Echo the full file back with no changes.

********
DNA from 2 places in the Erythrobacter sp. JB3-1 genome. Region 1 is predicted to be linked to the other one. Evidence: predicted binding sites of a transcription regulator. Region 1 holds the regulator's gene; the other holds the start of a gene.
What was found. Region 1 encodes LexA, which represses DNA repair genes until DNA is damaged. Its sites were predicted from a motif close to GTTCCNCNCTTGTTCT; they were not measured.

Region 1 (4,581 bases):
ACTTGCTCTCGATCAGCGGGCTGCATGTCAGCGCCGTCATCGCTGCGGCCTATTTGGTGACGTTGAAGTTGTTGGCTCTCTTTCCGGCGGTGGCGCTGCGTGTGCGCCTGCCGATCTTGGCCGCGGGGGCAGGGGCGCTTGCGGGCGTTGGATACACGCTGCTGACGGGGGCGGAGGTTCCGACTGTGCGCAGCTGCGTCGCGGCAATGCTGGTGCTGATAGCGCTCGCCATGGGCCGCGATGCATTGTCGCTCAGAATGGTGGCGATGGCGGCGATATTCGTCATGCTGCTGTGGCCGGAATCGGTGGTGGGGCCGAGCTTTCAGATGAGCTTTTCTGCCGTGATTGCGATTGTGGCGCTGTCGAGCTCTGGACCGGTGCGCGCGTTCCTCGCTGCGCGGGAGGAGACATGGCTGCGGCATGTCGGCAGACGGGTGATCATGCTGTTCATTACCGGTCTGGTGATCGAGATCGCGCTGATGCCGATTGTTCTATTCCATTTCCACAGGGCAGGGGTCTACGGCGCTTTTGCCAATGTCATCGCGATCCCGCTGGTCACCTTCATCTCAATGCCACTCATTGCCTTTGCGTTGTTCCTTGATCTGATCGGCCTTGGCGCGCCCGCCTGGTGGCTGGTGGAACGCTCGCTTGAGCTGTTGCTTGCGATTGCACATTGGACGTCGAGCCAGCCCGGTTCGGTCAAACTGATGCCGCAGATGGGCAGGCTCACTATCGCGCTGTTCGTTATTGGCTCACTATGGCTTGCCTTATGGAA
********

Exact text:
DNA from 2 places in the Erythrobacter sp. JB3-1 genome. Region 1 is predicted to be linked to the other one. Evidence: predicted binding sites of a transcription regulator. Region 1 holds the regulator's gene; the other holds the start of a gene.
What was found. Region 1 encodes LexA, which represses DNA repair genes until DNA is damaged. Its sites were predicted from a motif close to GTTCCNCNCTTGTTCT; they were not measured.

Region 1 (4,581 bases):
ACTTGCTCTCGATCAGCGGGCTGCATGTCAGCGCCGTCATCGCTGCGGCCTATTTGGTGACGTTGAAGTTGTTGGCTCTCTTTCCGGCGGTGGCGCTGCGTGTGCGCCTGCCGATCTTGGCCGCGGGGGCAGGGGCGCTTGCGGGCGTTGGATACACGCTGCTGACGGGGGCGGAGGTTCCGACTGTGCGCAGCTGCGTCGCGGCAATGCTGGTGCTGATAGCGCTCGCCATGGGCCGCGATGCATTGTCGCTCAGAATGGTGGCGATGGCGGCGATATTCGTCATGCTGCTGTGGCCGGAATCGGTGGTGGGGCCGAGCTTTCAGATGAGCTTTTCTGCCGTGATTGCGATTGTGGCGCTGTCGAGCTCTGGACCGGTGCGCGCGTTCCTCGCTGCGCGGGAGGAGACATGGCTGCGGCATGTCGGCAGACGGGTGATCATGCTGTTCATTACCGGTCTGGTGATCGAGATCGCGCTGATGCCGATTGTTCTATTCCATTTCCACAGGGCAGGGGTCTACGGCGCTTTTGCCAATGTCATCGCGATCCCGCTGGTCACCTTCATCTCAATGCCACTCATTGCCTTTGCGTTGTTCCTTGATCTGATCGGCCTTGGCGCGCCCGCCTGGTGGCTGGTGGAACGCTCGCTTGAGCTGTTGCTTGCGATTGCACATTGGACGTCGAGCCAGCCCGGTTCGGTCAAACTGATGCCGCAGATGGGCAGGCTCACTATCGCGCTGTTCGTTATTGGCTCACTATGGCTTGCCTTATGGAA